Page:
May 7, 1889|
|Died: February 28, 1941
|May 12, 1913, for the Boston Braves|
|Last MLB appearance|
|July 8, 1914, for the Boston Braves|
|Runs batted in||1|
Cyril Wilson Collins (May 7, 1889 – February 28, 1941) was a backup outfielder in Major League Baseball, playing mainly at left field for the Boston Braves in the 1913 and 1914 seasons. Listed at 5 ft 9.5 in (1.77 m), 165 lb., Collins Batted and threw right-handed. A native of Pulaski, Tennessee, he attended Vanderbilt University. He was a member of both the football and baseball teams there. Edwin Pope's Football's Greatest Coaches reads "A lightning-swift backfield of Lew Hardage, Wilson Collins, Ammie Sikes, and Ray Morrison pushed Vandy through 1911 with only a 9-8 loss to Michigan." The Atlanta Constitution voted it the best backfield in the South.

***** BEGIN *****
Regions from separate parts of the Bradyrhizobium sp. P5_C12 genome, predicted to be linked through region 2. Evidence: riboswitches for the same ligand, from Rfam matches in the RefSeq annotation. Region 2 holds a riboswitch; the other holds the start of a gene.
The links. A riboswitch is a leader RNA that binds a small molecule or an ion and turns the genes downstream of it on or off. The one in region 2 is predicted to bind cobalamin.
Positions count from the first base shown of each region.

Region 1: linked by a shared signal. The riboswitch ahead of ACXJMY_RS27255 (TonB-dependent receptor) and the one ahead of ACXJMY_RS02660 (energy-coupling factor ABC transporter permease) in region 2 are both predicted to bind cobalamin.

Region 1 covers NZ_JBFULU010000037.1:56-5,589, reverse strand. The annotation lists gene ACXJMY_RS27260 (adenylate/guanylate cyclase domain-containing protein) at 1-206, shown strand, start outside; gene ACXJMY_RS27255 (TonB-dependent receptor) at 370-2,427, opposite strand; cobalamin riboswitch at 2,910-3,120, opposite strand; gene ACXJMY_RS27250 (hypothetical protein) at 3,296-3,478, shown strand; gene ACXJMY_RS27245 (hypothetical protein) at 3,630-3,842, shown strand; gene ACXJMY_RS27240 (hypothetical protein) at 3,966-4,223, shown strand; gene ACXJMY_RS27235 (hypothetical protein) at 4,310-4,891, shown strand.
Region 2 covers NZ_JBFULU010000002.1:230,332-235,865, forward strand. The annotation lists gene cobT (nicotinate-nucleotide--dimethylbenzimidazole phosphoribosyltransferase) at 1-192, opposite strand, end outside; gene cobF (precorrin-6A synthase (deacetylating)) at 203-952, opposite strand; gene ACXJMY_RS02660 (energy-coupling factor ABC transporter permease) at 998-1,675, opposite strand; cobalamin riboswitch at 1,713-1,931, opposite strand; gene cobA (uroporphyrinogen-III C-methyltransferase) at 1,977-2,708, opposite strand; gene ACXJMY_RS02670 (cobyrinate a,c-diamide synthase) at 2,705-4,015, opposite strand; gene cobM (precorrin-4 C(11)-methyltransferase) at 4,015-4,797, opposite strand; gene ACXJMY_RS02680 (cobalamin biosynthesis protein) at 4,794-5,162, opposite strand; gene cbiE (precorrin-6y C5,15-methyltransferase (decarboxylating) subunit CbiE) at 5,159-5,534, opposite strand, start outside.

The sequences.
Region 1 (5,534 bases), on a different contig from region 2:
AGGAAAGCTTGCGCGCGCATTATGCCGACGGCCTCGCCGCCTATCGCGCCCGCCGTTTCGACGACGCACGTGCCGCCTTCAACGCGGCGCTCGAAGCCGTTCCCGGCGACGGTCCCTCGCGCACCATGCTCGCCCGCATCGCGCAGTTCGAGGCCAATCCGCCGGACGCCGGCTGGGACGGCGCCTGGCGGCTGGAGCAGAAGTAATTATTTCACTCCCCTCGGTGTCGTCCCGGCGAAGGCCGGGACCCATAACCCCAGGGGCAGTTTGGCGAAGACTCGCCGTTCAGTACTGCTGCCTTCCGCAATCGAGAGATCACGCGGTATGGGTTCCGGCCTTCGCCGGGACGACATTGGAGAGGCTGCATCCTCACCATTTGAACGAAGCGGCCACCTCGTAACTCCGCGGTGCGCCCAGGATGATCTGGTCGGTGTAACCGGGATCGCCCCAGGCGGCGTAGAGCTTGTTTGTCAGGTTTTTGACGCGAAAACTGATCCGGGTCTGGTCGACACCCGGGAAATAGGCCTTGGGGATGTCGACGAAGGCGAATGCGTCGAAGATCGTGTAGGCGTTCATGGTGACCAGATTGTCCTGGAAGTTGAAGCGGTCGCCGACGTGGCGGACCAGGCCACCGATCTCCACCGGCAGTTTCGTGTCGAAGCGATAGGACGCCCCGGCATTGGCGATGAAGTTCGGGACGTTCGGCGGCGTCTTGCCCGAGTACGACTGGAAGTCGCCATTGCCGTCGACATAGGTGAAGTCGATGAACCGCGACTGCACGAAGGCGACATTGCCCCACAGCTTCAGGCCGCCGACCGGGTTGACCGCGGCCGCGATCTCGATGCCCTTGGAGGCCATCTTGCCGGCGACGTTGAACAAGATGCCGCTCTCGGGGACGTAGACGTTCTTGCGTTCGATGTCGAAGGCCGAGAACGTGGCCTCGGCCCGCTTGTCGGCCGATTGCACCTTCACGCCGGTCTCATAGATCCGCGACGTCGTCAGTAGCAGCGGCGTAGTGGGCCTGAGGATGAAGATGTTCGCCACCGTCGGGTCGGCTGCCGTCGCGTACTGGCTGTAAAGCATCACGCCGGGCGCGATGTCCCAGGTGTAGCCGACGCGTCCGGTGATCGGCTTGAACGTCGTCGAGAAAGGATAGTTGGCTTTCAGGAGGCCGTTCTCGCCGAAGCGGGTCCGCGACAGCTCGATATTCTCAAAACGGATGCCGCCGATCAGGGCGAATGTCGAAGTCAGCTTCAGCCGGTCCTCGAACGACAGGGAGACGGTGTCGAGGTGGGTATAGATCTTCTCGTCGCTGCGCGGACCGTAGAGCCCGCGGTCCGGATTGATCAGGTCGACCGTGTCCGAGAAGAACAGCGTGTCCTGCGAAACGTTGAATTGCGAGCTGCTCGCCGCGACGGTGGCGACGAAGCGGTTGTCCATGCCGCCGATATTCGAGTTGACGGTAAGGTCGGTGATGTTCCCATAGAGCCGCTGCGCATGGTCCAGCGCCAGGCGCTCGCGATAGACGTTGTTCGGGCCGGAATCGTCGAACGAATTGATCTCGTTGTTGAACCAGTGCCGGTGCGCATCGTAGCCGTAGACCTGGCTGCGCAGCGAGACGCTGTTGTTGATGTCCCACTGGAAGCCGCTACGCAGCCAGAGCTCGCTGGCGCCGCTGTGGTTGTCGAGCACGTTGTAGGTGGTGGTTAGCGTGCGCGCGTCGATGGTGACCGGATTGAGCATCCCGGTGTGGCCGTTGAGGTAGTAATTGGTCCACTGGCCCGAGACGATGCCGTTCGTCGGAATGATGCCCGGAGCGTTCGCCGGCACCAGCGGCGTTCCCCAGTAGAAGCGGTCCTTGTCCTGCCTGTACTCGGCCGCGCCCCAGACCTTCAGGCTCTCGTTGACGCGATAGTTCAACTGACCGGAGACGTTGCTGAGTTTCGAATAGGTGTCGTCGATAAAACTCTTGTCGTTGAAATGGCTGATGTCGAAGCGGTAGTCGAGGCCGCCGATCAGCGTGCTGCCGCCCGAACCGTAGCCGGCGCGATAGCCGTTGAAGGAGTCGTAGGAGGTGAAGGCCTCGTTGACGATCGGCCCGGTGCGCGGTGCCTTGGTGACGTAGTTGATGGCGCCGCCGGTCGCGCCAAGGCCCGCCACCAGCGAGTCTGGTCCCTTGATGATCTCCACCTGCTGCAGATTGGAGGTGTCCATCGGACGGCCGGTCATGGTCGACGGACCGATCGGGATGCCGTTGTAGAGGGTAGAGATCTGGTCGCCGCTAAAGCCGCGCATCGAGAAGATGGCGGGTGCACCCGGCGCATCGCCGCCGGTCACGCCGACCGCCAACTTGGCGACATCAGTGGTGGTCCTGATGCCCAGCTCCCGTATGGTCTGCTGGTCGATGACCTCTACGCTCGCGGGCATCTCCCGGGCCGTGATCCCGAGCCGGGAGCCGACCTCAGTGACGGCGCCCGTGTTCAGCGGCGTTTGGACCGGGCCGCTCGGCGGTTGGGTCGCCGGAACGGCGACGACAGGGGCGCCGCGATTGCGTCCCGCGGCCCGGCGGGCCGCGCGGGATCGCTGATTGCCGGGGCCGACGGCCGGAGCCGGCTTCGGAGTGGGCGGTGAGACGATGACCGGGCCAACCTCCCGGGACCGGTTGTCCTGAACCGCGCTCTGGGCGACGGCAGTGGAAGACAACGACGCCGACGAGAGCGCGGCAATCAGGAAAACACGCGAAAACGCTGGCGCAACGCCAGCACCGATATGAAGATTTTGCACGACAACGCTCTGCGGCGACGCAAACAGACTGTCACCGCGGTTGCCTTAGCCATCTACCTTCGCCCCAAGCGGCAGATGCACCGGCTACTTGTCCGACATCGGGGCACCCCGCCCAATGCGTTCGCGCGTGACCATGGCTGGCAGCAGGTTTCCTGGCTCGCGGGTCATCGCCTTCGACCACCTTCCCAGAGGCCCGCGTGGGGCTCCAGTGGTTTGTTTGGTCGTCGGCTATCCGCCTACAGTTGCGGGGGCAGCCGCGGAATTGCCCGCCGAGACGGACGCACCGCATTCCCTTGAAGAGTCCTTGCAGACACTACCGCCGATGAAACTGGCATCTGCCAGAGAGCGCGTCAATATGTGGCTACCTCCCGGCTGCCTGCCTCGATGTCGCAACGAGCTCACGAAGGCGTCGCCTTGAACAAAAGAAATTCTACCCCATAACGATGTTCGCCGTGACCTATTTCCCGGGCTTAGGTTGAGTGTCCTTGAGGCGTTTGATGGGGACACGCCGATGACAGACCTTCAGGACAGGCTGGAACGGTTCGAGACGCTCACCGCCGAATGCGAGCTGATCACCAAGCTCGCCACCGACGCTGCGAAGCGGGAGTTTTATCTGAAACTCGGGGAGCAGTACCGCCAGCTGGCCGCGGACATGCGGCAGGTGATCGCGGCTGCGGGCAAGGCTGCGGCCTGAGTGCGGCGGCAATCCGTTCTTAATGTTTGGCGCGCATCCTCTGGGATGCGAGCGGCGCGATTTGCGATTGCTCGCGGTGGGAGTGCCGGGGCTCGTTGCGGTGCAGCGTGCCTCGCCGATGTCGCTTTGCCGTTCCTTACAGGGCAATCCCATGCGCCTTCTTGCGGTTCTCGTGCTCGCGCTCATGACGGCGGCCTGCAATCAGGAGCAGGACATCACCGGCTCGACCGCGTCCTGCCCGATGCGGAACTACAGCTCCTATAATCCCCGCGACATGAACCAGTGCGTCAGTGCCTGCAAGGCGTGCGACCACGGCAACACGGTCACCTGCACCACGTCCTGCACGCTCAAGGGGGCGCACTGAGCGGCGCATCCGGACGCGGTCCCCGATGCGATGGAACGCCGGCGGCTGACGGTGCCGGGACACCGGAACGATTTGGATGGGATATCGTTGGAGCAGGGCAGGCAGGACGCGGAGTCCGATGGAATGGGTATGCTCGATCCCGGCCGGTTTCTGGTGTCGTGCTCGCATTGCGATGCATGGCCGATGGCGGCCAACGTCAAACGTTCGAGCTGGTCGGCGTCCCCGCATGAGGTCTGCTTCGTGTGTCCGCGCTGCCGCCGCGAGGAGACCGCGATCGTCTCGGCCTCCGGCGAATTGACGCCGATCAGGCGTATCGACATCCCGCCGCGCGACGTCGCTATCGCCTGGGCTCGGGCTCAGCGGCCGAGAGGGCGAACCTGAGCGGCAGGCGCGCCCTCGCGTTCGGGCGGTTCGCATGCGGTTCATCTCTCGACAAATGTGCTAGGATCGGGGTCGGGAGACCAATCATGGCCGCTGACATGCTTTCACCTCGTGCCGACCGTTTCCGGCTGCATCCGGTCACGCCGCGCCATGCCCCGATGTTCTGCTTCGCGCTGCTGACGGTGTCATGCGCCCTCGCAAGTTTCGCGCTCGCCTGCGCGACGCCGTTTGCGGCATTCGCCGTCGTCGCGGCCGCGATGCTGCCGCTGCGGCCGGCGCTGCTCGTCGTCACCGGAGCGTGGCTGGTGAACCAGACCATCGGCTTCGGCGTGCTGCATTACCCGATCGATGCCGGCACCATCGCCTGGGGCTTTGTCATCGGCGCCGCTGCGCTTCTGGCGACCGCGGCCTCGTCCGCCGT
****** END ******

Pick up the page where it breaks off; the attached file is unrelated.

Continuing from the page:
In a two-season career, Collins was a .263 hitter (10-for-38) with five runs and one RBI in 43 games. He did not hit have any extra-base hits. In 28 outfield appearances, he committed two errors in 27 chances for a collective .926 fielding percentage.
Collins died in Knoxville, Tennessee, at the age of 51.
- Charles Weatherby. "Wilson Collins". The Miracle Braves of 1914: Boston's Original Worst-to-First World Series: 13.
- Career statistics and player information from Baseball-Reference, or Baseball-Reference (Minors)
- Baseball Almanac
|This biographical article relating to an American baseball outfielder born in the 1880s is a stub. You can help Wikipedia by expanding it.|